If it was Humphrey/Kennedy vs. Nixon/Agnew with Wallace as a wild card, I believe the following shifts would have happened:

Arkansas from Wallace to Nixon  (Nixon gains 6)
Georgia from Wallace to Nixon (Nixon gains 12)
Illinois from Nixon to Humphrey (Humphrey gains 26/Nixon loses 26)
Wisconsin from Nixon to Humphrey (Humphrey gains 12/Nixon loses 12)
Texas from Humphrey to Nixon (Nixon gains 25/Humphrey loses 25)

It is hard for me to see many more changes.  A lot of people view the map as it is today, but in 1968, Delaware, Vermont, Oregon, and California were far more Republican in the Presidential race than they are today.  Indeed, Illinois and Wisconsin were more Republican then they are today at the Presidential level, so I'm not sure those switches would have happened.

In 1968, America was sick of the Vietnam War, divided on its resolution, apprehensive of the budding social upheavals and fearful of racial integration.  New Jersey, a primarily suburban state in 1968, swung heavily to Nixon.  RFK would not have made that much of a difference.  Humphrey was unpopular because LBJ was unpopular.

Now if RFK had lived and had been the candidate, that might have shaken things up.
Logged
johnpressman
Rookie
**
Posts: 148
Show only this user's posts in this thread
« Reply #29 on: October 24, 2013, 12:06:46 am »

Fuzzy Bear, your reasoning is sound.  An HHH-RFK ticket in 1968 is unreasonable, as I have stated in an earlier post.  An RFK headed ticket in 1968 would have probably closely emulated Humphrey's total,  winning Illinois but losing Texas.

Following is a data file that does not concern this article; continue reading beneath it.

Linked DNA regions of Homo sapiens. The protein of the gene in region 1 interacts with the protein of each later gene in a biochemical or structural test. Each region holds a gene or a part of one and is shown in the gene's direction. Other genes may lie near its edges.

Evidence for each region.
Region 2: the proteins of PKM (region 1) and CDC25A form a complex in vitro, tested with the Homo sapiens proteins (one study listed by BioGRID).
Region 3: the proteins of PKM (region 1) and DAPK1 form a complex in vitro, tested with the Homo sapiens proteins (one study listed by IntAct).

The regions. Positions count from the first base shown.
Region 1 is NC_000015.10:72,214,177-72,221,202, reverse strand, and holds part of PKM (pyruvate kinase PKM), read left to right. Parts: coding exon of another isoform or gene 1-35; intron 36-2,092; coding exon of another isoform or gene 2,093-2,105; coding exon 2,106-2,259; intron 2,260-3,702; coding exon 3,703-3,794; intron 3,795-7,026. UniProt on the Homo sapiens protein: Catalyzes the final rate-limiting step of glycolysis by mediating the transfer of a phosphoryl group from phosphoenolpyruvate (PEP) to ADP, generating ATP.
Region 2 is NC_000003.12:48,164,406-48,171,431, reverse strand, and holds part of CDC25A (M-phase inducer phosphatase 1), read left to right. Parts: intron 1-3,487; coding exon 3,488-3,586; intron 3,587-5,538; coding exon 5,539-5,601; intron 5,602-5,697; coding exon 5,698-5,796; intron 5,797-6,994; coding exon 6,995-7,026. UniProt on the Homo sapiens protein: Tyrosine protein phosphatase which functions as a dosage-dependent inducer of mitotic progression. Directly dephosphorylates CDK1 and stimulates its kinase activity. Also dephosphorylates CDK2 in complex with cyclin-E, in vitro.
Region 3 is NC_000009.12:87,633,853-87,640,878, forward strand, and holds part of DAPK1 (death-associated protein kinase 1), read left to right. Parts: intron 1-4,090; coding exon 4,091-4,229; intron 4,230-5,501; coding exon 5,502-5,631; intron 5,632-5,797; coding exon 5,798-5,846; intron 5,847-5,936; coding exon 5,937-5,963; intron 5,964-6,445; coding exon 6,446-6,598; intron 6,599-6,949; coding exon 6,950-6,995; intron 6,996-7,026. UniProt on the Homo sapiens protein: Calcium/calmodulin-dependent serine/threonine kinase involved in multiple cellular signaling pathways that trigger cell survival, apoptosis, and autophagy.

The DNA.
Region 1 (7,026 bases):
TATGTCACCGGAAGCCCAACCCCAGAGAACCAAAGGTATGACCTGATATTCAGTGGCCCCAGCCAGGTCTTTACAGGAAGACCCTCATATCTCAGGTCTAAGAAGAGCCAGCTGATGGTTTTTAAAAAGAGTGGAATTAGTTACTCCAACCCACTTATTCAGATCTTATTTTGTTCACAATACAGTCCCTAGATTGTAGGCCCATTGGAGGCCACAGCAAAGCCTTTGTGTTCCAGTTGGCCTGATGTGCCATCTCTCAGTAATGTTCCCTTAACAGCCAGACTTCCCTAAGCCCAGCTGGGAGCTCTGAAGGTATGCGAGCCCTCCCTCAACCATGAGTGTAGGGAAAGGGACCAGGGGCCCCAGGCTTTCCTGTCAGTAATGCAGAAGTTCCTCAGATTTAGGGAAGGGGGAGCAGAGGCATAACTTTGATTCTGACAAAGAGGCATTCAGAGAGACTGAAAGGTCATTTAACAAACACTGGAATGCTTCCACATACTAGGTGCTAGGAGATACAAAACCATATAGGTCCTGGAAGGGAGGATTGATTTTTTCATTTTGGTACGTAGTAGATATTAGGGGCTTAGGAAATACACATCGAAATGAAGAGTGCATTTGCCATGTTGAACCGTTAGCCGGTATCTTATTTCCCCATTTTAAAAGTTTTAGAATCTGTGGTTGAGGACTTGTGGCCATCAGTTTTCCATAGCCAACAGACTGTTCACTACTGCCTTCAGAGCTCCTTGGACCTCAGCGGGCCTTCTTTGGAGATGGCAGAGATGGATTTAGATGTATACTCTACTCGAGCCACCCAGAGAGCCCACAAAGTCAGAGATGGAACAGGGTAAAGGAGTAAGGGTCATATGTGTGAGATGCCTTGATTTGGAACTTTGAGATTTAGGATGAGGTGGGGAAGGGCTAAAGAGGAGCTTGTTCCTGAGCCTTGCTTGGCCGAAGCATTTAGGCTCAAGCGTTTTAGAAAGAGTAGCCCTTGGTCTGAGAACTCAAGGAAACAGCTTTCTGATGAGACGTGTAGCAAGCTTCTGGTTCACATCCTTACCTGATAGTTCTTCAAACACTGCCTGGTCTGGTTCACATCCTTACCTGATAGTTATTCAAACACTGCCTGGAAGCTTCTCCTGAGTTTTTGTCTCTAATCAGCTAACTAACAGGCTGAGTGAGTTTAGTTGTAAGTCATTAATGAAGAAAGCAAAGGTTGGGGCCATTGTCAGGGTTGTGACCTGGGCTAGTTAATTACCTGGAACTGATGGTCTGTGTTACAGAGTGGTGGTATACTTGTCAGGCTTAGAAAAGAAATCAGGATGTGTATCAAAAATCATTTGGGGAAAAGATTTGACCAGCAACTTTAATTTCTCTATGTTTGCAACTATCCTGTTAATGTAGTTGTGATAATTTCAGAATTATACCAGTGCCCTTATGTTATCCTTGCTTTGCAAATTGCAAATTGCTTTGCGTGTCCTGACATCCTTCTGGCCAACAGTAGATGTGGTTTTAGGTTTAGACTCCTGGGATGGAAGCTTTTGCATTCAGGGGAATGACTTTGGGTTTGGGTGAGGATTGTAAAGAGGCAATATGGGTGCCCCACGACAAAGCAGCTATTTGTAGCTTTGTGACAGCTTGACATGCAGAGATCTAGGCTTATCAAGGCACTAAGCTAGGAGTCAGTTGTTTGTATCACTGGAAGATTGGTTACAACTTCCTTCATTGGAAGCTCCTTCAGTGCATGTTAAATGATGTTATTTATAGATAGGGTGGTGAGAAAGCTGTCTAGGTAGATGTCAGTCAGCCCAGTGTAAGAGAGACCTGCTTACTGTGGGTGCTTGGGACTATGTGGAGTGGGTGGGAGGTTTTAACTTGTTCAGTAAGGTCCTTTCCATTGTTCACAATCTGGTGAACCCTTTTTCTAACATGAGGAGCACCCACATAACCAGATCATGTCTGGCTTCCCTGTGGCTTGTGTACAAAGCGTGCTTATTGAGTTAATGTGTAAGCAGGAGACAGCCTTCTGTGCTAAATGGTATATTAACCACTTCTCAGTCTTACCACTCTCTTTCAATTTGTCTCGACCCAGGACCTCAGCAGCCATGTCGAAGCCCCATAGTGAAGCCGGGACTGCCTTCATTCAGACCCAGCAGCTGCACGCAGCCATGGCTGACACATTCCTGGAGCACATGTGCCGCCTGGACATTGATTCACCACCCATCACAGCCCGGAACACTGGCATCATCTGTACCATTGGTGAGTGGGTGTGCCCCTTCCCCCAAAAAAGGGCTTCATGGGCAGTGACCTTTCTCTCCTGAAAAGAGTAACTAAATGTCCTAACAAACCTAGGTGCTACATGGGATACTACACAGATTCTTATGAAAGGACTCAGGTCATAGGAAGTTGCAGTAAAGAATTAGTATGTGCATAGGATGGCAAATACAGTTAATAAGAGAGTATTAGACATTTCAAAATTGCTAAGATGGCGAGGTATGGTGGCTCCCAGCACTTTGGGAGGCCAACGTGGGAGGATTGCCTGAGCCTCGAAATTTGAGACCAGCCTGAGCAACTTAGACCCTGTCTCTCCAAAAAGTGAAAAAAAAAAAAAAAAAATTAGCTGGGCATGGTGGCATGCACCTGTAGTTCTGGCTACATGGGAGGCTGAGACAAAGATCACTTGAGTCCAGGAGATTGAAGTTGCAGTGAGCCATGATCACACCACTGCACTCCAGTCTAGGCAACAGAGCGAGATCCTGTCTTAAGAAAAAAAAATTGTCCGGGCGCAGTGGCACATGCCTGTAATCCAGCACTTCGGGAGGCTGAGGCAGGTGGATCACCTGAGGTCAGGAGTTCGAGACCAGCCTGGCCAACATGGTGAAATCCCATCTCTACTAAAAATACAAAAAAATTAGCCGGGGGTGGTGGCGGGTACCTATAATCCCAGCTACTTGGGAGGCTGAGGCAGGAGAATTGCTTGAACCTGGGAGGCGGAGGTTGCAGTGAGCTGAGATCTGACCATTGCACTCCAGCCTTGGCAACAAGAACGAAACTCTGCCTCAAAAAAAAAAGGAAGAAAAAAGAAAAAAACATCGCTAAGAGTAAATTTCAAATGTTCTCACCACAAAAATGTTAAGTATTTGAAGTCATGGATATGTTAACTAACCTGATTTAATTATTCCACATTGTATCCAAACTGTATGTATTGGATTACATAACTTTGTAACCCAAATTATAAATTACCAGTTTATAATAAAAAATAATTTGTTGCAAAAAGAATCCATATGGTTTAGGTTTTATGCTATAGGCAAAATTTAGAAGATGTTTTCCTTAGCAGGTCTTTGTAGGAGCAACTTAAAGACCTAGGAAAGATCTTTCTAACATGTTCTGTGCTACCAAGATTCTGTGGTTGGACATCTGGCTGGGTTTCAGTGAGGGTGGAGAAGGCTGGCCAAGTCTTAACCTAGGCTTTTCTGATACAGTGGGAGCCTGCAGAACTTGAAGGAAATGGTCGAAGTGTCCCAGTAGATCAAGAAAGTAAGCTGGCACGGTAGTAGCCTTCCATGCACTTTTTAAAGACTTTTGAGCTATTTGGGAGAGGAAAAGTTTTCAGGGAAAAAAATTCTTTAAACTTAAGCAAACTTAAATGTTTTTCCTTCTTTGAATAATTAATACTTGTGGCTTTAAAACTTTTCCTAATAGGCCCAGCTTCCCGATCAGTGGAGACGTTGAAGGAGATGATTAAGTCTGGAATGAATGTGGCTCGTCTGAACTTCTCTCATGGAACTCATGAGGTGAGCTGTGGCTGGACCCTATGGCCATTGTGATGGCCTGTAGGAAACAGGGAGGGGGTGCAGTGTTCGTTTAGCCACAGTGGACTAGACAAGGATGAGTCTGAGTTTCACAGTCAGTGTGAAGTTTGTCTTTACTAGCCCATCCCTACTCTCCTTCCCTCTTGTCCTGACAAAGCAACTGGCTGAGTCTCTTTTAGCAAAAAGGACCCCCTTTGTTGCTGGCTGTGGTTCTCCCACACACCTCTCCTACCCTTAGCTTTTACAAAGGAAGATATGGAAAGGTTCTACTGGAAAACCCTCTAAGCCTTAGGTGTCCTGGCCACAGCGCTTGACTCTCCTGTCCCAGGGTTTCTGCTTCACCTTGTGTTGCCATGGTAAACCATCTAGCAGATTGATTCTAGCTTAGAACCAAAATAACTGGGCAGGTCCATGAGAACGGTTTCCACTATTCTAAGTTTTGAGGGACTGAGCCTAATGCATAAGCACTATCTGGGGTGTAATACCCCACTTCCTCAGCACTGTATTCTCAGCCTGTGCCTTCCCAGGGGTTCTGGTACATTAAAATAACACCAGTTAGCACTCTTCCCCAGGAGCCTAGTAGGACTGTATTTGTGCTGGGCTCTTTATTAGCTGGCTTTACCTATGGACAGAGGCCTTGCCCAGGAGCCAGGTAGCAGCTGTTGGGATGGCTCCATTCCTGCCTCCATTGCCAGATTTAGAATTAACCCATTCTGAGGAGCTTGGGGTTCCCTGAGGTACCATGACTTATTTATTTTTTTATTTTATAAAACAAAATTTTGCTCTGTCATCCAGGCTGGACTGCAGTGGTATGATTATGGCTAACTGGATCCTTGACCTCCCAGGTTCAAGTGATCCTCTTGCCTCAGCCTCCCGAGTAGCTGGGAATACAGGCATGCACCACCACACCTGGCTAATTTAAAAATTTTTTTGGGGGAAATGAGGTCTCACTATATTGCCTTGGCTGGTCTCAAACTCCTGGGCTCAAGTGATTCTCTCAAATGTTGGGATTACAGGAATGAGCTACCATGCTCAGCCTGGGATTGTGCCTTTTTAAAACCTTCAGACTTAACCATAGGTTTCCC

You are right in that America in 1968 was tailor made for Nixon's comeback.  Nixon represented the 1950's and the memory of a more peaceful era.  RFK's message appealed to the young and minorities but turned off the voters of that year, 57% voting for Nixon/Wallace.

I am also convinced that had RFK not been assassinated, he would not have won the Democratic Presidential nomination in 1968.  Humphrey had a majority of the delegates committed to him, Kennedy and McCarthy's needed to persuade those committed delegates to change their votes in order to prevent a Humphrey victory on the first ballot. With the sitting President working against him behind the scenes, an RFK victory was not in the cards.
Logged
MATTROSE94
Sr. Member
****
Posts: 2,572
United States


Political Matrix
E: -5.29, S: -6.43

P P
Show only this user's posts in this thread
« Reply #30 on: November 02, 2013, 11:44:56 am »


Vice-President Hubert Humphrey (R-MN)/Senator Robert F. Kennedy (D-NY): 257 Electoral Votes
Former Vice-President Richard Nixon (R-CA)/Governor Spiro Agnew (R-MD): 254 Electoral Votes
Governor George Wallace (AI-AL)/General Curtis LeMay (AI-CA): 27 Electoral Votes

The election would go to the House, where Nixon would likely work out a deal with Wallace in which all of the electors pledged to him would vote for Nixon and in turn, a deal would be made in which the Senate would vote to make Wallace Vice-President.

I think that Robert Kennedy would make a comeback in 1976, in Jimmy Carter's place, ultimately defeating President Wallace, who would become President after Nixon resigned due to Watergate. By 1980 however, due to the mediocre economy and troubles on the world stage, Ronald Reagan would win against Kennedy, just like he did n RL against Jimmy Carter. From that point forward, history would remain the same.